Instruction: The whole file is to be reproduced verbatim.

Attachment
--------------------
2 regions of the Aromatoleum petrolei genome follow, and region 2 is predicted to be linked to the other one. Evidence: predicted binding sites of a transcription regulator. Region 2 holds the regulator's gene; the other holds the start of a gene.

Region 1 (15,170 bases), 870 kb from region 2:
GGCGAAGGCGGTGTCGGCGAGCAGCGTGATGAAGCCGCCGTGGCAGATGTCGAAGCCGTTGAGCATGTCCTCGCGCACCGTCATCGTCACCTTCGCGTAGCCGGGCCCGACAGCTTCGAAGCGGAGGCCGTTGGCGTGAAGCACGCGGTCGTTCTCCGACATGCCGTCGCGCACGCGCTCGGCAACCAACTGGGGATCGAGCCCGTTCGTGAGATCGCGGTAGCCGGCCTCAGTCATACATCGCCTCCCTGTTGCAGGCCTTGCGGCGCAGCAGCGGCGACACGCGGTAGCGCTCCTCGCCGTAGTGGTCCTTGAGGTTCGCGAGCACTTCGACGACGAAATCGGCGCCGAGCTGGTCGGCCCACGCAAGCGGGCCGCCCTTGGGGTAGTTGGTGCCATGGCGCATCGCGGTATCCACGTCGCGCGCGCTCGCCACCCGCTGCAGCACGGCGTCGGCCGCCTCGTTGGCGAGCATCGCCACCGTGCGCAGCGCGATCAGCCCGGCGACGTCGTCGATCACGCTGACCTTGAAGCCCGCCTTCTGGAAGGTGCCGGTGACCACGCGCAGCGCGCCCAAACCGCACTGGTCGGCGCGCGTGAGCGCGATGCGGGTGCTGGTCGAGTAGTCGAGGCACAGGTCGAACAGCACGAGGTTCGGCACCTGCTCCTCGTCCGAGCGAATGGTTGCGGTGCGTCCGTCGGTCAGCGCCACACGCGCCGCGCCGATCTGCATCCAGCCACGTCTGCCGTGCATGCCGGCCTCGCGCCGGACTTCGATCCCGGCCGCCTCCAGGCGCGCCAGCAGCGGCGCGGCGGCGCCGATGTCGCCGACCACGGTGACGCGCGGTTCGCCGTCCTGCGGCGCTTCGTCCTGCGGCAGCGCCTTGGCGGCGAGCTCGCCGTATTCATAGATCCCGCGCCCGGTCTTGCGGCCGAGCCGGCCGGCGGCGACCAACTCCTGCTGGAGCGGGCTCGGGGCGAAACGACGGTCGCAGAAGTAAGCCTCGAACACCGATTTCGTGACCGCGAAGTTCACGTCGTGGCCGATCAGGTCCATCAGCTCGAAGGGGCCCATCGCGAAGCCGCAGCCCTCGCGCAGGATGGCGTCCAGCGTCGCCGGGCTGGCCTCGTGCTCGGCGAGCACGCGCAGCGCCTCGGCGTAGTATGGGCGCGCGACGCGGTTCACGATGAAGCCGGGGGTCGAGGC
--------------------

2 regions of the Aromatoleum petrolei genome follow, and region 2 is predicted to be linked to the other one. Evidence: predicted binding sites of a transcription regulator. Region 2 holds the regulator's gene; the other holds the start of a gene.

Region 1 (15,170 bases), 870 kb from region 2:
GGCGAAGGCGGTGTCGGCGAGCAGCGTGATGAAGCCGCCGTGGCAGATGTCGAAGCCGTTGAGCATGTCCTCGCGCACCGTCATCGTCACCTTCGCGTAGCCGGGCCCGACAGCTTCGAAGCGGAGGCCGTTGGCGTGAAGCACGCGGTCGTTCTCCGACATGCCGTCGCGCACGCGCTCGGCAACCAACTGGGGATCGAGCCCGTTCGTGAGATCGCGGTAGCCGGCCTCAGTCATACATCGCCTCCCTGTTGCAGGCCTTGCGGCGCAGCAGCGGCGACACGCGGTAGCGCTCCTCGCCGTAGTGGTCCTTGAGGTTCGCGAGCACTTCGACGACGAAATCGGCGCCGAGCTGGTCGGCCCACGCAAGCGGGCCGCCCTTGGGGTAGTTGGTGCCATGGCGCATCGCGGTATCCACGTCGCGCGCGCTCGCCACCCGCTGCAGCACGGCGTCGGCCGCCTCGTTGGCGAGCATCGCCACCGTGCGCAGCGCGATCAGCCCGGCGACGTCGTCGATCACGCTGACCTTGAAGCCCGCCTTCTGGAAGGTGCCGGTGACCACGCGCAGCGCGCCCAAACCGCACTGGTCGGCGCGCGTGAGCGCGATGCGGGTGCTGGTCGAGTAGTCGAGGCACAGGTCGAACAGCACGAGGTTCGGCACCTGCTCCTCGTCCGAGCGAATGGTTGCGGTGCGTCCGTCGGTCAGCGCCACACGCGCCGCGCCGATCTGCATCCAGCCACGTCTGCCGTGCATGCCGGCCTCGCGCCGGACTTCGATCCCGGCCGCCTCCAGGCGCGCCAGCAGCGGCGCGGCGGCGCCGATGTCGCCGACCACGGTGACGCGCGGTTCGCCGTCCTGCGGCGCTTCGTCCTGCGGCAGCGCCTTGGCGGCGAGCTCGCCGTATTCATAGATCCCGCGCCCGGTCTTGCGGCCGAGCCGGCCGGCGGCGACCAACTCCTGCTGGAGCGGGCTCGGGGCGAAACGACGGTCGCAGAAGTAAGCCTCGAACACCGATTTCGTGACCGCGAAGTTCACGTCGTGGCCGATCAGGTCCATCAGCTCGAAGGGGCCCATCGCGAAGCCGCAGCCCTCGCGCAGGATGGCGTCCAGCGTCGCCGGGCTGGCCTCGTGCTCGGCGAGCACGCGCAGCGCCTCGGCGTAGTATGGGCGCGCGACGCGGTTCACGATGAAGCCGGGGGTCGAGGC